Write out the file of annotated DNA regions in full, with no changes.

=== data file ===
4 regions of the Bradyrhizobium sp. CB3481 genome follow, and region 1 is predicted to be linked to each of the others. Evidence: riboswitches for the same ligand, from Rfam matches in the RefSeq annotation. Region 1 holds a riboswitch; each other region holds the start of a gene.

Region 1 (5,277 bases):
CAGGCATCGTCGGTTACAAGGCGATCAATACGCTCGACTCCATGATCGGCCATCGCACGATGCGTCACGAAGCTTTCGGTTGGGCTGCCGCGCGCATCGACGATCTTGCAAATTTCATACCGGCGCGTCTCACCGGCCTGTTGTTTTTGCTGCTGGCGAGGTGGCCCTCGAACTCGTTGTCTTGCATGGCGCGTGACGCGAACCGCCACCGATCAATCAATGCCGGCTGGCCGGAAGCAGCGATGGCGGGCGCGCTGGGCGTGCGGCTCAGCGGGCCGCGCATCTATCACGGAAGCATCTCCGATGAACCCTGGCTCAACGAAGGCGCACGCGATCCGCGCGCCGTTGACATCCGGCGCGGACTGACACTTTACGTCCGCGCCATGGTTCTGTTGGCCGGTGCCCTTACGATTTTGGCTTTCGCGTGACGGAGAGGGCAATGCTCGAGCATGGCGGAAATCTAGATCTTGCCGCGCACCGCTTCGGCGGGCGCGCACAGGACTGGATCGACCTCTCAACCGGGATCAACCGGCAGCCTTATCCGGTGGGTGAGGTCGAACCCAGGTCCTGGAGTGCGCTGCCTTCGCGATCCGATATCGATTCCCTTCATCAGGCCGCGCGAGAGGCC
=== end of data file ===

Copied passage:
4 regions of the Bradyrhizobium sp. CB3481 genome follow, and region 1 is predicted to be linked to each of the others. Evidence: riboswitches for the same ligand, from Rfam matches in the RefSeq annotation. Region 1 holds a riboswitch; each other region holds the start of a gene.

Region 1 (5,277 bases):
CAGGCATCGTCGGTTACAAGGCGATCAATACGCTCGACTCCATGATCGGCCATCGCACGATGCGTCACGAAGCTTTCGGTTGGGCTGCCGCGCGCATCGACGATCTTGCAAATTTCATACCGGCGCGTCTCACCGGCCTGTTGTTTTTGCTGCTGGCGAGGTGGCCCTCGAACTCGTTGTCTTGCATGGCGCGTGACGCGAACCGCCACCGATCAATCAATGCCGGCTGGCCGGAAGCAGCGATGGCGGGCGCGCTGGGCGTGCGGCTCAGCGGGCCGCGCATCTATCACGGAAGCATCTCCGATGAACCCTGGCTCAACGAAGGCGCACGCGATCCGCGCGCCGTTGACATCCGGCGCGGACTGACACTTTACGTCCGCGCCATGGTTCTGTTGGCCGGTGCCCTTACGATTTTGGCTTTCGCGTGACGGAGAGGGCAATGCTCGAGCATGGCGGAAATCTAGATCTTGCCGCGCACCGCTTCGGCGGGCGCGCACAGGACTGGATCGACCTCTCAACCGGGATCAACCGGCAGCCTTATCCGGTGGGTGAGGTCGAACCCAGGTCCTGGAGTGCGCTGCCTTCGCGATCCGATATCGATTCCCTTCATCAGGCCGCGCGAGAGGCC